- The Affidavit of Support is a Contract between Sponsor and Household Member. If you have a joint sponsor, the joint sponsor must also complete and sign USCIS Form I-864. If you are using the income of other household members to qualify for the statutory income requirements, then each household member who is accepting legal responsibility for supporting your relative must complete a separate USCIS Form I-864A, in conjunction with Form I-864, Contract between Sponsor and Household Member.
- Generally, you are required to provide the most recent U.S. Federal income tax return, proof of income (recent pay stubs or bank account statements), most recent wage statement or 1099, and verification of employment. If your income reflected on your most recent income tax return does not meet the income requirement stipulated by USCIS on Form I-864P (USCIS poverty guidelines), you can supplement your income with proof of assets. If you plan to use your assets to supplement your income we recommend that you seek the assistance of an accredited attorney to ensure that your assets are sufficient to sponsor the intending immigrant. In most situations, this applies to individuals who are retired or self-employed. If you were not required to file a tax return for the most recent tax year because you are self-employed and have asked for an extension you must provide a written explanation. If you have not filed taxes and/or cannot supply proof of sufficient income, you will be required to obtain a Joint Sponsor.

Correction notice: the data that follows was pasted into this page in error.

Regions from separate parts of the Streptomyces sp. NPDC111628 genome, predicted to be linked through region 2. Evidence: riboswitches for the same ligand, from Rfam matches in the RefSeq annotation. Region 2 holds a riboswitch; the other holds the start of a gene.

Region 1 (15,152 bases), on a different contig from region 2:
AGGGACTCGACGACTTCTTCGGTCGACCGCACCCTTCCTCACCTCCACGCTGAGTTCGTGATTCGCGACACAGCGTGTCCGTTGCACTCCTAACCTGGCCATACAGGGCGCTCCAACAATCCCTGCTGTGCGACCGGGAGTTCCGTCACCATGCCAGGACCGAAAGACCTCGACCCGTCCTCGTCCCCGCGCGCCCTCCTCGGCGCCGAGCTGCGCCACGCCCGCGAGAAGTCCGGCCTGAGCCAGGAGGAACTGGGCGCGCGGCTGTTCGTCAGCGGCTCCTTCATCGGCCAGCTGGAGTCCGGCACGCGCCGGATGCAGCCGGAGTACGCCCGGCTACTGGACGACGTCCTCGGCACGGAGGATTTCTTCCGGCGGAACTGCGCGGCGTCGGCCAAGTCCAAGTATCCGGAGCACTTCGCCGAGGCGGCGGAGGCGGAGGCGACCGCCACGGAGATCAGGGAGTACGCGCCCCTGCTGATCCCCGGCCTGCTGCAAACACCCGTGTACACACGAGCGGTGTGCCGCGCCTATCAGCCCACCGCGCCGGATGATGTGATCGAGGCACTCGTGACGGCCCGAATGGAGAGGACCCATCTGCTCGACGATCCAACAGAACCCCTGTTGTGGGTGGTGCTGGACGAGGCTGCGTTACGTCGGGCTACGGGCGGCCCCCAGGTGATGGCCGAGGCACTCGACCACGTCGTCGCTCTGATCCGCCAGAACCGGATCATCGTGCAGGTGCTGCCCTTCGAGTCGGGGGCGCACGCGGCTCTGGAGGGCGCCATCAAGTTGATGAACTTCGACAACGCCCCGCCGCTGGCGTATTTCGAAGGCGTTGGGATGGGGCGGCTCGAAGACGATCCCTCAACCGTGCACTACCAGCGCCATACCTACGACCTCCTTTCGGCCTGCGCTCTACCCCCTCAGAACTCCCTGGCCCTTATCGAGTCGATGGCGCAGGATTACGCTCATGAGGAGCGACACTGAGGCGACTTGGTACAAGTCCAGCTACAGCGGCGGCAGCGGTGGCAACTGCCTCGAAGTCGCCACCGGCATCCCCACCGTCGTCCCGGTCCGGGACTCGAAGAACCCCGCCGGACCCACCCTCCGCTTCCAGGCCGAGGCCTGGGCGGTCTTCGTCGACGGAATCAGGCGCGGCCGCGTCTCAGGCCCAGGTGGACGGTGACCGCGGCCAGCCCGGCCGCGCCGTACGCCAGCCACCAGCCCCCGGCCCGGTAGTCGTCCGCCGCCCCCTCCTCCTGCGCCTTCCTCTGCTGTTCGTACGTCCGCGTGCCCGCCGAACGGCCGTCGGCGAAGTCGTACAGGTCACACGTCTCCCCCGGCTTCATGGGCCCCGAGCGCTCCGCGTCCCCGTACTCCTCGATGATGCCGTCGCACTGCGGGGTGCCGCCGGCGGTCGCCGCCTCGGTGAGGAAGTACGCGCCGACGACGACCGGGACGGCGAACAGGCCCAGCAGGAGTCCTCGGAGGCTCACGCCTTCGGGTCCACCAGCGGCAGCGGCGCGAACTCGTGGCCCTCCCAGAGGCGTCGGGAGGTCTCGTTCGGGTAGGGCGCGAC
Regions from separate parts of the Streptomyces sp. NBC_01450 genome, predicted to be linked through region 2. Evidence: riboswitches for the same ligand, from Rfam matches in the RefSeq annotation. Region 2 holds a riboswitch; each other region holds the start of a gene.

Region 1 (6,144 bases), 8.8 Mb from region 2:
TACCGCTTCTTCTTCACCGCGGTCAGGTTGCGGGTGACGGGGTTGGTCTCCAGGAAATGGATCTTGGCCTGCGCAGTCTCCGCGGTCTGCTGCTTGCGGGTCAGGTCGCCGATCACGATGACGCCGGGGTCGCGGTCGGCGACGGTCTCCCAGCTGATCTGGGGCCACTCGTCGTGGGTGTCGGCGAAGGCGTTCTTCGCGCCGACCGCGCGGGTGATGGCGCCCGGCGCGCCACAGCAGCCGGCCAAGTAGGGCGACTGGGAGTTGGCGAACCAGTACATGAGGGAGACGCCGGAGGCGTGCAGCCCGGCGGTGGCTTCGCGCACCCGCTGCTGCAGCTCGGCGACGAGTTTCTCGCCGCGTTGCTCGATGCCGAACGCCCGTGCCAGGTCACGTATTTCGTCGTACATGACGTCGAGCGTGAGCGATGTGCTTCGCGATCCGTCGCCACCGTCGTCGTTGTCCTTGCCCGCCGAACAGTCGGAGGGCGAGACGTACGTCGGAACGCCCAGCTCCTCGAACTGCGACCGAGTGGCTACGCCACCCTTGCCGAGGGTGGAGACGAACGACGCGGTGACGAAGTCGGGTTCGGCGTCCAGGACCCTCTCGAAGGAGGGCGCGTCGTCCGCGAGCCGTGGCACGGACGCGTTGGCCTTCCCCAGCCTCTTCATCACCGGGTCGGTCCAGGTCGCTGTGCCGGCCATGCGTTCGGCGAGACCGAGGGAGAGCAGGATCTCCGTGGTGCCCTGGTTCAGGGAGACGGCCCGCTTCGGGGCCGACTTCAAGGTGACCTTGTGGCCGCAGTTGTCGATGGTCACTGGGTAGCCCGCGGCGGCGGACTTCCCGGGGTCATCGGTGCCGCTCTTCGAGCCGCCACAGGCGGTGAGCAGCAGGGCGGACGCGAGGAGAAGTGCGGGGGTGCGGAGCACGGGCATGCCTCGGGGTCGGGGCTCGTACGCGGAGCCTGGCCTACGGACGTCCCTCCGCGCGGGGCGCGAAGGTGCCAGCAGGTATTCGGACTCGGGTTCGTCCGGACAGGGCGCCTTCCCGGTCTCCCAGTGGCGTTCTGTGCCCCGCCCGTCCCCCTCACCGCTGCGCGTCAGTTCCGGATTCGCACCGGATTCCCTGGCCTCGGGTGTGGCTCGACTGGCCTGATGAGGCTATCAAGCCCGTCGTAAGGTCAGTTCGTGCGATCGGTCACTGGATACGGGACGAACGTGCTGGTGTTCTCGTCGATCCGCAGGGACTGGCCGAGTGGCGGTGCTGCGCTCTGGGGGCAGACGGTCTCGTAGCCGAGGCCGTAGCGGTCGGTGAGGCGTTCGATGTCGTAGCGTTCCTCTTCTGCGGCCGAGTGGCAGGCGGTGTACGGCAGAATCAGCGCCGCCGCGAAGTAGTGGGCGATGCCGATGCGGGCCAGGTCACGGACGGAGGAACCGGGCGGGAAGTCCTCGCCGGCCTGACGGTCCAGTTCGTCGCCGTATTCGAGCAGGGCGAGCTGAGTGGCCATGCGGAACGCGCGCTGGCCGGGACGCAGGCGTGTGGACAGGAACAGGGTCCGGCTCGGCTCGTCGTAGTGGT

- Once the affidavit of support is completed, and all the necessary biographic and financial documents are compiled, you must sign the Affidavit of Support. The signed I-864 Affidavit of Support along with copies of supporting documents should be provided to your relative to submit with his or her application for permanent resident status.
- Never send original documents to USCIS unless the instructions clearly state to do so. For filing purposes, copies of your documents are sufficient.
- The Poverty Guidelines (Form I-864P), provide current minimum income requirements for use in completing Form I-864. The sponsor must prove that they can support the relative by providing documentation that their income is 125% above the mandated poverty line based on the sponsor's household size including all members of the sponsor's family, the intending immigrant(s), and any other dependents the sponsor claims on their most recent tax return. The sponsor should sign and complete an I-864 Affidavit of Support when the relative has been scheduled for an immigrant visa interview with a consular officer overseas or when the relative is about to submit an application for adjustment to permanent resident status (USCIS Form I-485) or with an Immigration Court in the United States.
- Sponsor's Notice of Change of Address (Form I-865), is to be used when necessary, by everyone who has sponsored an immigrant, until the obligation of the sponsor to the sponsored immigrant has been terminated. The sponsor has to file Form I-865 within 30 days of each change of residence or mailing address.